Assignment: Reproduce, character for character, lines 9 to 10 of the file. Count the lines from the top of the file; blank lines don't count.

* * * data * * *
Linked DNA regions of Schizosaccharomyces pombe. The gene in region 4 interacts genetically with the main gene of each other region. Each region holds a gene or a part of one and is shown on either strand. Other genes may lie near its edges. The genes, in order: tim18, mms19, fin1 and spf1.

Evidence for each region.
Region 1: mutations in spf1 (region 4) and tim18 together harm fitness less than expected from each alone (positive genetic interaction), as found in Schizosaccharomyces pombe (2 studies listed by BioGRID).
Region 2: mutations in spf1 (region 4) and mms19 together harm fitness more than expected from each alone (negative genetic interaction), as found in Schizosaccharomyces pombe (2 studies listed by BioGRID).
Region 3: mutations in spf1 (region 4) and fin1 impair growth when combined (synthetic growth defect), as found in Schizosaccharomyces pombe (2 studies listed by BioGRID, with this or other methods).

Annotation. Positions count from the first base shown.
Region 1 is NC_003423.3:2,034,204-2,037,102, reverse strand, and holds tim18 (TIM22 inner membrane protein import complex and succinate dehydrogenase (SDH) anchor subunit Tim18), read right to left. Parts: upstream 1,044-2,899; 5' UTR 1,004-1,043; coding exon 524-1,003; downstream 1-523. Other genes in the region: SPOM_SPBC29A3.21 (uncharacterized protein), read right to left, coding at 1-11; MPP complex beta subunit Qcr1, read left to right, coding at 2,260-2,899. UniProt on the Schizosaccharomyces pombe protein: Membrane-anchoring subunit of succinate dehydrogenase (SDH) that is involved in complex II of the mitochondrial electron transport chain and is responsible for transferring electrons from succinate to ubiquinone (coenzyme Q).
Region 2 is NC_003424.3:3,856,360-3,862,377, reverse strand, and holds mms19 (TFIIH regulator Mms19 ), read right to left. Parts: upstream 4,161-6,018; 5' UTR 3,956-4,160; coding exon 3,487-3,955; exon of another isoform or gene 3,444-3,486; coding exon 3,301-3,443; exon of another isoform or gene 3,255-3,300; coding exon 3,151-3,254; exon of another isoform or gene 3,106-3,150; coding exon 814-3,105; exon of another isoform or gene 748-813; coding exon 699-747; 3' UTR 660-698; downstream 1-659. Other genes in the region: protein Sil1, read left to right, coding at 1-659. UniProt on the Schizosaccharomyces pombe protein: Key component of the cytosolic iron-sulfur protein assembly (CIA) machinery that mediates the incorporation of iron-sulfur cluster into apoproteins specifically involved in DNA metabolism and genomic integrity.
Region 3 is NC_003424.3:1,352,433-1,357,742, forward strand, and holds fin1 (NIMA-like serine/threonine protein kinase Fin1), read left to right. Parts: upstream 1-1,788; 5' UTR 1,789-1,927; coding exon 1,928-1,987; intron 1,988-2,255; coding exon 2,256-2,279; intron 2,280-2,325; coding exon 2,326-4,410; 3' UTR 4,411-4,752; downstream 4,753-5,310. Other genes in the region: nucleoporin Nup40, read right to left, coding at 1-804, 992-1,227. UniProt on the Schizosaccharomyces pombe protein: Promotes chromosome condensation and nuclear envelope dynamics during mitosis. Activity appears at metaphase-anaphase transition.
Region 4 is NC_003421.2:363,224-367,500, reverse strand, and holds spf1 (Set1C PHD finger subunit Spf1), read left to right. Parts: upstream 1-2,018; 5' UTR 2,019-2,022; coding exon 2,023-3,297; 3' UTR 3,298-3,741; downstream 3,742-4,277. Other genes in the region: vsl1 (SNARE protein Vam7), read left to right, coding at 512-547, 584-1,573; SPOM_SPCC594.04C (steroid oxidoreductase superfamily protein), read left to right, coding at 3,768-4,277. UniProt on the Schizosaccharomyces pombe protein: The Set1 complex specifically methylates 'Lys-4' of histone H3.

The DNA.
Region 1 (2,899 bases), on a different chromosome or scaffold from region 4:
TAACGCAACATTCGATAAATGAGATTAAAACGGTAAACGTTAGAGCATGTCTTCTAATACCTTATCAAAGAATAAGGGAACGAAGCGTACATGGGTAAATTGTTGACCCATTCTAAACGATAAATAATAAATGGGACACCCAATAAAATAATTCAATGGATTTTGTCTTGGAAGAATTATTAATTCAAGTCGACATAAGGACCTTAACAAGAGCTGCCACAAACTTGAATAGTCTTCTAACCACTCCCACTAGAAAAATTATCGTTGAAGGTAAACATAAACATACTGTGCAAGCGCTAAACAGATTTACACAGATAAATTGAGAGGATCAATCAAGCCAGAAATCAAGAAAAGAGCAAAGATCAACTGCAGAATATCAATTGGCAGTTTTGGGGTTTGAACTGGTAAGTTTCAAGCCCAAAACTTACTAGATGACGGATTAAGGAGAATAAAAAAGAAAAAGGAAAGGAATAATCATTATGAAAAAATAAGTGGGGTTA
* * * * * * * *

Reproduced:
Region 3 is NC_003424.3:1,352,433-1,357,742, forward strand, and holds fin1 (NIMA-like serine/threonine protein kinase Fin1), read left to right. Parts: upstream 1-1,788; 5' UTR 1,789-1,927; coding exon 1,928-1,987; intron 1,988-2,255; coding exon 2,256-2,279; intron 2,280-2,325; coding exon 2,326-4,410; 3' UTR 4,411-4,752; downstream 4,753-5,310. Other genes in the region: nucleoporin Nup40, read right to left, coding at 1-804, 992-1,227. UniProt on the Schizosaccharomyces pombe protein: Promotes chromosome condensation and nuclear envelope dynamics during mitosis. Activity appears at metaphase-anaphase transition.
Region 4 is NC_003421.2:363,224-367,500, reverse strand, and holds spf1 (Set1C PHD finger subunit Spf1), read left to right. Parts: upstream 1-2,018; 5' UTR 2,019-2,022; coding exon 2,023-3,297; 3' UTR 3,298-3,741; downstream 3,742-4,277. Other genes in the region: vsl1 (SNARE protein Vam7), read left to right, coding at 512-547, 584-1,573; SPOM_SPCC594.04C (steroid oxidoreductase superfamily protein), read left to right, coding at 3,768-4,277. UniProt on the Schizosaccharomyces pombe protein: The Set1 complex specifically methylates 'Lys-4' of histone H3.